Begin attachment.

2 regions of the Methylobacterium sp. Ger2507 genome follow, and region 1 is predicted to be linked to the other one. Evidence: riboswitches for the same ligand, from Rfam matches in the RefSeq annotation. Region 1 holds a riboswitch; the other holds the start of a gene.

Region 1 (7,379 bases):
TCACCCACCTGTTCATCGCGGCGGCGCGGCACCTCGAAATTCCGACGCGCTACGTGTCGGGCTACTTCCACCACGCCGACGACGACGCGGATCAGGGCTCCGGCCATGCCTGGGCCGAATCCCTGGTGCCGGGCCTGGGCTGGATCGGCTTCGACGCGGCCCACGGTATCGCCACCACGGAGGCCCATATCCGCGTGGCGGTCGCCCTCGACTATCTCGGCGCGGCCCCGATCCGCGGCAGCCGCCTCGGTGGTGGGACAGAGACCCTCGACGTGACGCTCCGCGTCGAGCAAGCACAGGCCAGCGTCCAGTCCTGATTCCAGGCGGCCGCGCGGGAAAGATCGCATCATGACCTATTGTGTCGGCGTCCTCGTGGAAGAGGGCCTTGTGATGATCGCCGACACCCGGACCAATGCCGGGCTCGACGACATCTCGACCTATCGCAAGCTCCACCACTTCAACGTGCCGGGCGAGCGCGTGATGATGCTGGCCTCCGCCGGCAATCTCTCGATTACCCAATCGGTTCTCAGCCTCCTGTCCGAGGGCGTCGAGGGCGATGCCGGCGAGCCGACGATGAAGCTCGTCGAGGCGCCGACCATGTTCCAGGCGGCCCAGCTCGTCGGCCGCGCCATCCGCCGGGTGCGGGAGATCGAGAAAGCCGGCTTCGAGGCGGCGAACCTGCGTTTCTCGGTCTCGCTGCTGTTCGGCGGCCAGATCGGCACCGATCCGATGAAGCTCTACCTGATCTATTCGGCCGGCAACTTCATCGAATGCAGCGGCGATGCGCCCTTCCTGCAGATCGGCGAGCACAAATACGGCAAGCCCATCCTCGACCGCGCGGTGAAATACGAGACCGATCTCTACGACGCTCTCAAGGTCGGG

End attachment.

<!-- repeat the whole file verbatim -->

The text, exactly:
2 regions of the Methylobacterium sp. Ger2507 genome follow, and region 1 is predicted to be linked to the other one. Evidence: riboswitches for the same ligand, from Rfam matches in the RefSeq annotation. Region 1 holds a riboswitch; the other holds the start of a gene.

Region 1 (7,379 bases):
TCACCCACCTGTTCATCGCGGCGGCGCGGCACCTCGAAATTCCGACGCGCTACGTGTCGGGCTACTTCCACCACGCCGACGACGACGCGGATCAGGGCTCCGGCCATGCCTGGGCCGAATCCCTGGTGCCGGGCCTGGGCTGGATCGGCTTCGACGCGGCCCACGGTATCGCCACCACGGAGGCCCATATCCGCGTGGCGGTCGCCCTCGACTATCTCGGCGCGGCCCCGATCCGCGGCAGCCGCCTCGGTGGTGGGACAGAGACCCTCGACGTGACGCTCCGCGTCGAGCAAGCACAGGCCAGCGTCCAGTCCTGATTCCAGGCGGCCGCGCGGGAAAGATCGCATCATGACCTATTGTGTCGGCGTCCTCGTGGAAGAGGGCCTTGTGATGATCGCCGACACCCGGACCAATGCCGGGCTCGACGACATCTCGACCTATCGCAAGCTCCACCACTTCAACGTGCCGGGCGAGCGCGTGATGATGCTGGCCTCCGCCGGCAATCTCTCGATTACCCAATCGGTTCTCAGCCTCCTGTCCGAGGGCGTCGAGGGCGATGCCGGCGAGCCGACGATGAAGCTCGTCGAGGCGCCGACCATGTTCCAGGCGGCCCAGCTCGTCGGCCGCGCCATCCGCCGGGTGCGGGAGATCGAGAAAGCCGGCTTCGAGGCGGCGAACCTGCGTTTCTCGGTCTCGCTGCTGTTCGGCGGCCAGATCGGCACCGATCCGATGAAGCTCTACCTGATCTATTCGGCCGGCAACTTCATCGAATGCAGCGGCGATGCGCCCTTCCTGCAGATCGGCGAGCACAAATACGGCAAGCCCATCCTCGACCGCGCGGTGAAATACGAGACCGATCTCTACGACGCTCTCAAGGTCGGG